Cost of shutdown in Pa. shows potential impact if it happens again

Most extensive effects would hit if a shutdown lasted 90 days

  • Emily Previti, PA Post
This story was inspired by a Listening Post question from Julie Lobur:
How is the federal government shutdown affecting Pennsylvania state agencies?

 


 

The federal government will be back in business for a few weeks following a 35-day shutdown.  

But if lawmakers don’t strike a funding deal during that time, the shutdown could resume.

And we’ve learned that ramifications in Pennsylvania will be immediate – if limited.

Wider-spread effects seem like they would really start hitting after about 90 days, concentrated among some of our most vulnerable residents and communities, according to what Pennsylvania agencies told us about effects from the recent shutdown.

Federal government workers, who missed two paychecks, have been struggling, with nonprofits and private companies stepping up to help them with everything from utility bills to gym memberships.

Like a number of other states, Pa. waived work registration and search requirements for furloughed federal employees eligible for unemployment compensation.

But that didn’t help much for those who are declared essential and have to work without pay, because they can’t file for unemployment benefits.

Food banks went mobile to meet some of those federal employees where they are, at prisons and other job sites.  

In Wayne County, state prison workers at Waymart collected money and essential supplies for their federal counterparts at the nearby U.S. Penitentiary Canaan, according to the Department of Corrections.

But Pa. has 14,200 federal employees in its workforce. Relative to population, that’s not too many compared to other states.

If the federal government were to shut down again, many more Pennsylvanians would stand to be affected if money for basic survival needs like food and shelter is compromised. Millions, potentially, depending on the funding source; all of them, really, if you consider the state might cover costs in lieu of federal dollars (and did, in some cases, over the past month or so).

PENNDOT, for example, expects to be paid back. But the department covered more than $7 million in anticipated public transportation reimbursements that did not materialize during the recent shutdown.

Then there’s the Temporary Assistance for Needy Families program supporting about 130,000 low-income working Pennsylvanians by helping pay for services like child care.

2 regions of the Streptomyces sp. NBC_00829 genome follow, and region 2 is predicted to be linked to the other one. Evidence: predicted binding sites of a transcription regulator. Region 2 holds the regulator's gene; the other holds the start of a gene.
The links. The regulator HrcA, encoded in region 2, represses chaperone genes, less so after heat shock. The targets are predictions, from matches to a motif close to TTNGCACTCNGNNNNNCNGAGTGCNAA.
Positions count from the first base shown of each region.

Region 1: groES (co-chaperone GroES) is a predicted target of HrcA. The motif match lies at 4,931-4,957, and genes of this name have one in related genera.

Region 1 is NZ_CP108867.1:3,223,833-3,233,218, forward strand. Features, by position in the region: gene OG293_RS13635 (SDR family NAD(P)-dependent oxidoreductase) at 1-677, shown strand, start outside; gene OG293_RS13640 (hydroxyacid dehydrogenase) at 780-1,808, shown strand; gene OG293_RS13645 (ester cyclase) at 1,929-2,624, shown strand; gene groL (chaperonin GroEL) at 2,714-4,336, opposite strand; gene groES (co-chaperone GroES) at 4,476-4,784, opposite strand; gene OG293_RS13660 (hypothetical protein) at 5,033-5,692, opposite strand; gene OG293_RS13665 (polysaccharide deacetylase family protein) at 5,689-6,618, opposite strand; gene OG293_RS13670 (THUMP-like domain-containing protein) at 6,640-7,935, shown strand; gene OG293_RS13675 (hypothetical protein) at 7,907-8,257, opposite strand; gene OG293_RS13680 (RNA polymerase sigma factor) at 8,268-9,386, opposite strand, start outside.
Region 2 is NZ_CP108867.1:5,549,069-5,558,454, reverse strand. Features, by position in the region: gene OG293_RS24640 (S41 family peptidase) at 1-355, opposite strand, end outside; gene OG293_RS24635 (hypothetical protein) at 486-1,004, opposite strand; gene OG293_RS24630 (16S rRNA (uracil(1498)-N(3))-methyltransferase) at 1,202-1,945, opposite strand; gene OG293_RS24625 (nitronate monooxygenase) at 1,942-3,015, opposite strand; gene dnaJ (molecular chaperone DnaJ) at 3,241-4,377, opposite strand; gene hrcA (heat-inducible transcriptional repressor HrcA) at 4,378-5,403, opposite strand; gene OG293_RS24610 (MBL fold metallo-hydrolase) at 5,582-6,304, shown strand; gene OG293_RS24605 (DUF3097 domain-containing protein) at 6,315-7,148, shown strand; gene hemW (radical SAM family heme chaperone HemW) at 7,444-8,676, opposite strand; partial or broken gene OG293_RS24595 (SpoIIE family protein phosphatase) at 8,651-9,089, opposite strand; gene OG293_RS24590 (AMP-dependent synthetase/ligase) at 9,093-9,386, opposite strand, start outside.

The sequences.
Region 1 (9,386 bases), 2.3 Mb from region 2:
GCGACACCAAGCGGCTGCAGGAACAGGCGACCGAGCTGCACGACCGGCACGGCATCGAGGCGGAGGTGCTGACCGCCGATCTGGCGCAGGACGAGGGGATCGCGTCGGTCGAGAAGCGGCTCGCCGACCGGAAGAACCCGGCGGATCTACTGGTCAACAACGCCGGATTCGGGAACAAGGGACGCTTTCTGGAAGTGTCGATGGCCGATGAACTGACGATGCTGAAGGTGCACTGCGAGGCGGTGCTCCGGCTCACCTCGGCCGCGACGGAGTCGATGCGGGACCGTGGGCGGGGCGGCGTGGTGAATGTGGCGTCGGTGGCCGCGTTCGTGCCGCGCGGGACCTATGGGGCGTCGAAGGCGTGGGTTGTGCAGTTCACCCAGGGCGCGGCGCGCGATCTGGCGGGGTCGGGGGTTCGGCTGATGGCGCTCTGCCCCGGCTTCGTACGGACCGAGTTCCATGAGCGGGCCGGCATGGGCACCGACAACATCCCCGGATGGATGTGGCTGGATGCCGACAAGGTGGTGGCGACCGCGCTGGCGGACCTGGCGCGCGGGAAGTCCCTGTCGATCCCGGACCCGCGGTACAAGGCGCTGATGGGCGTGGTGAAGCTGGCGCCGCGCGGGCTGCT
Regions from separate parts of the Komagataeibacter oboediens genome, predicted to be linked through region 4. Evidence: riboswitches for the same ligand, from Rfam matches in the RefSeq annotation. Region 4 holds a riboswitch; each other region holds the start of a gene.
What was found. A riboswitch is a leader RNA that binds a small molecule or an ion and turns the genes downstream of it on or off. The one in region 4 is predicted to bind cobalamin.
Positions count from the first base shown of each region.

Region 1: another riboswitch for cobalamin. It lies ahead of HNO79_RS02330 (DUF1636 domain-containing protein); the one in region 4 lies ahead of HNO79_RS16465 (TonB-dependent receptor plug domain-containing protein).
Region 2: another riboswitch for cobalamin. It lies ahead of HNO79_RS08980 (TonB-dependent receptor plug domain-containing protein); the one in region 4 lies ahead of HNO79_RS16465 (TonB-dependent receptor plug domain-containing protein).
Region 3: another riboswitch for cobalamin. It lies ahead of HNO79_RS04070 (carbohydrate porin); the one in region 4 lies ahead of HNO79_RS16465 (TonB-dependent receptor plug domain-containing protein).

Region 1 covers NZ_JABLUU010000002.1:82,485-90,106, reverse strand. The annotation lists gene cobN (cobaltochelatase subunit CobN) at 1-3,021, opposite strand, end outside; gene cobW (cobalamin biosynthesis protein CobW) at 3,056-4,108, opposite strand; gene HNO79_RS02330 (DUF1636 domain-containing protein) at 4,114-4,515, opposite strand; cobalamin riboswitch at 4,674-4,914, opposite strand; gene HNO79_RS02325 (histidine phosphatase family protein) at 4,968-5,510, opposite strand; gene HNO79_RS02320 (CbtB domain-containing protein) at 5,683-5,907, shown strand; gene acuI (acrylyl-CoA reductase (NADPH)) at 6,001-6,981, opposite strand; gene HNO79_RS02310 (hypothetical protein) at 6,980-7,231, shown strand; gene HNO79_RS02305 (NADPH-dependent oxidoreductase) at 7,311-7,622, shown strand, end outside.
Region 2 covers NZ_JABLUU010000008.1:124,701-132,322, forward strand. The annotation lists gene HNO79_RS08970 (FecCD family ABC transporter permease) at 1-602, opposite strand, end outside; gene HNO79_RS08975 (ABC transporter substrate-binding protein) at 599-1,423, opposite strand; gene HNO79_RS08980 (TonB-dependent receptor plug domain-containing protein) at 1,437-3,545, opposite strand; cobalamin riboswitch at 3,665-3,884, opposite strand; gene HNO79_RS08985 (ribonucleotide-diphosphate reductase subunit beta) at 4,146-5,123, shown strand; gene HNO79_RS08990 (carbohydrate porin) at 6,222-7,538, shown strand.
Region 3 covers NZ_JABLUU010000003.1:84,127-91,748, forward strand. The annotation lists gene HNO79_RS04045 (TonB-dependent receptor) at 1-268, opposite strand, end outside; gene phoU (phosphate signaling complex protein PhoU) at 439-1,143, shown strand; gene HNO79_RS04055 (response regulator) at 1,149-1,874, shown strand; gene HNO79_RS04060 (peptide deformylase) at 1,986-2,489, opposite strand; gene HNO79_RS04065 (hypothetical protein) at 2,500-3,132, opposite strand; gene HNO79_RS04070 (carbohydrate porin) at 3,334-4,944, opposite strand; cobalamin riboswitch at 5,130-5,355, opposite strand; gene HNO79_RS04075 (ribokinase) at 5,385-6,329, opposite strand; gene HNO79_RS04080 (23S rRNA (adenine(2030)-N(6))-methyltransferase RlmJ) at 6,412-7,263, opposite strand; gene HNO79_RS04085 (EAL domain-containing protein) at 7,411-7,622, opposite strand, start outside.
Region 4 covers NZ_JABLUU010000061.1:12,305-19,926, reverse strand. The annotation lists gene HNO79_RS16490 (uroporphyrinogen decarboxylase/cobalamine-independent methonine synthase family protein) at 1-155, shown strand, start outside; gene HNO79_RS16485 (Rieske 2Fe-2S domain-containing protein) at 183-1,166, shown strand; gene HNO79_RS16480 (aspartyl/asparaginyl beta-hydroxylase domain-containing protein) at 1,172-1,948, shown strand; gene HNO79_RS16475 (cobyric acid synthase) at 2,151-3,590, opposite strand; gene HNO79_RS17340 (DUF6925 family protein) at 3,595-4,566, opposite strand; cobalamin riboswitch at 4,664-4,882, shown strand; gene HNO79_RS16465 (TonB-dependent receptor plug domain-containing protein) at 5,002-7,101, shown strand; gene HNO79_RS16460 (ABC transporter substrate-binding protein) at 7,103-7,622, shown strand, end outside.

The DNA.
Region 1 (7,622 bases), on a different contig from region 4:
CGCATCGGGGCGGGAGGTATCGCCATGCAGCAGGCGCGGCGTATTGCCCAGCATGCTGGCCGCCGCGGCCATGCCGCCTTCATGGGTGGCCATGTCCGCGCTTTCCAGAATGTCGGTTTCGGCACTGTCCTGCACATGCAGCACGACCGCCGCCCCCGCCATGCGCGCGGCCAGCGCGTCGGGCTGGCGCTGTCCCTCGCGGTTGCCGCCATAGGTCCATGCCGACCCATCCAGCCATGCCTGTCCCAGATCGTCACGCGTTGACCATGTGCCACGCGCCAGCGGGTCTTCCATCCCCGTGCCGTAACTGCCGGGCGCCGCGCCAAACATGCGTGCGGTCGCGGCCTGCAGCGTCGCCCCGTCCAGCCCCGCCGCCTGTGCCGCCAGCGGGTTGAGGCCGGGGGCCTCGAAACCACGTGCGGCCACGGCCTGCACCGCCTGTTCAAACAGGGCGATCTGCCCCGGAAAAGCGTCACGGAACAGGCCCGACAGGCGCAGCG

TANF was among the programs being propped up by state loans to the tune of about $5 million, total, to keep them running.

Some stop-gaps would be a bigger ask, though.

Nearly 1.8 million Pennsylvanians, for example, get a combined $216 million per month in food stamps through the federal Supplemental Nutrition Assistance Program, according to Department of Human Services Secretary Teresa Miller.

Officials also say their concerns about problems arising before the money even runs out already were realized.

DHS, for example, paid out February benefits early, disseminating them last week.

Many households spent much of that money within days, apparently after being misinformed that it had to be spent by month’s end. Regardless of why, the development suggests families could go through SNAP funds – and food – before one might expect, Miller said, based on federal funding flows.

“We’re talking about children, older adults, and people with disabilities, primarily,” Miller said.

Some domestic violence survivors also rely on SNAP, Section 8 and WIC (Women, Infants and Children) funding, not to mention federal money that helps pay for shelters, counseling and other services, according to the Pennsylvania Coalition Against Domestic Violence.

Often, state agencies pass federal money to community service providers, and the specific impacts on those agencies really depends on their size, scope of functions and mix of funding sources. But smaller entities in rural areas would be disproportionately affected, according to PCADV spokeswoman Julie Bancroft.

Here’s a look at the federal shutdown’s effects on some other state departments and initiatives:

Pennsylvania Commission on Crime and Delinquency: Close to $100 million in federal funding has, in some years, flowed through PCCD to pay for criminal justice initiatives in communities across the state, according to this grant-tracking tool. Examples include public defender training, counseling for child and adult victims of crime, and developing re-entry plans for ex-offenders. It would become problematic for recipients about 90 days into a federal shutdown, according to PCCD officials.  

Department of Labor and Industry: All told, at least 3,430 federal employees applied for unemployment benefits between the shutdown’s start on Dec. 22 and Thursday, Jan. 24. Just 335 workers applied during the same period last year, L&I said.

In addition to waiving the unemployment filing requirements, L&I’s Rapid Response Coordination Services have put on fairs in Pittsburgh and Philadelphia. Those entailed bringing together agency reps to feature potentially helpful resources from the state social services agencies.